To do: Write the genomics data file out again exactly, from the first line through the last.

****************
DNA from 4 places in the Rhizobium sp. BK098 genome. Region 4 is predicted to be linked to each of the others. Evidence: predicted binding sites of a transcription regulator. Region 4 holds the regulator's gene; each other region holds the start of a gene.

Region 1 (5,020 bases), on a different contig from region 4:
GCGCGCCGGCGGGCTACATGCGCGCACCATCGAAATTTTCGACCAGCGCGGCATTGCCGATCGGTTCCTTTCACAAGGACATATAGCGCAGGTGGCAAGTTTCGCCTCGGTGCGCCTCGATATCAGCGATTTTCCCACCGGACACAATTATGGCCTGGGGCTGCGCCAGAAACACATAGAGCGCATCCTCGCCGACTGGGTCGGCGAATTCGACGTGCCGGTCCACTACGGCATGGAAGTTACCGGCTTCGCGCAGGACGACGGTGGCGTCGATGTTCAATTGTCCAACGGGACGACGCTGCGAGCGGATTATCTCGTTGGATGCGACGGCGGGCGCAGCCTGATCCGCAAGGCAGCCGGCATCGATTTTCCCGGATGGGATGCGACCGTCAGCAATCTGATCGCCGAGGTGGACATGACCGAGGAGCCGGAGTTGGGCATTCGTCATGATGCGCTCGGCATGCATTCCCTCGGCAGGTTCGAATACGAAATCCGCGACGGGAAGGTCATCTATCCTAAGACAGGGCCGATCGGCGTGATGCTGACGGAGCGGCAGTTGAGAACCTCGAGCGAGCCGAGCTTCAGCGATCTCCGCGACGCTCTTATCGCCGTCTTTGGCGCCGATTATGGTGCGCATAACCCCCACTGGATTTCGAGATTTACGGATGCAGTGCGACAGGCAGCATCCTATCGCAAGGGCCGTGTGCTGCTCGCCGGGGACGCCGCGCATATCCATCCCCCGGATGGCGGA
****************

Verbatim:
DNA from 4 places in the Rhizobium sp. BK098 genome. Region 4 is predicted to be linked to each of the others. Evidence: predicted binding sites of a transcription regulator. Region 4 holds the regulator's gene; each other region holds the start of a gene.

Region 1 (5,020 bases), on a different contig from region 4:
GCGCGCCGGCGGGCTACATGCGCGCACCATCGAAATTTTCGACCAGCGCGGCATTGCCGATCGGTTCCTTTCACAAGGACATATAGCGCAGGTGGCAAGTTTCGCCTCGGTGCGCCTCGATATCAGCGATTTTCCCACCGGACACAATTATGGCCTGGGGCTGCGCCAGAAACACATAGAGCGCATCCTCGCCGACTGGGTCGGCGAATTCGACGTGCCGGTCCACTACGGCATGGAAGTTACCGGCTTCGCGCAGGACGACGGTGGCGTCGATGTTCAATTGTCCAACGGGACGACGCTGCGAGCGGATTATCTCGTTGGATGCGACGGCGGGCGCAGCCTGATCCGCAAGGCAGCCGGCATCGATTTTCCCGGATGGGATGCGACCGTCAGCAATCTGATCGCCGAGGTGGACATGACCGAGGAGCCGGAGTTGGGCATTCGTCATGATGCGCTCGGCATGCATTCCCTCGGCAGGTTCGAATACGAAATCCGCGACGGGAAGGTCATCTATCCTAAGACAGGGCCGATCGGCGTGATGCTGACGGAGCGGCAGTTGAGAACCTCGAGCGAGCCGAGCTTCAGCGATCTCCGCGACGCTCTTATCGCCGTCTTTGGCGCCGATTATGGTGCGCATAACCCCCACTGGATTTCGAGATTTACGGATGCAGTGCGACAGGCAGCATCCTATCGCAAGGGCCGTGTGCTGCTCGCCGGGGACGCCGCGCATATCCATCCCCCGGATGGCGGA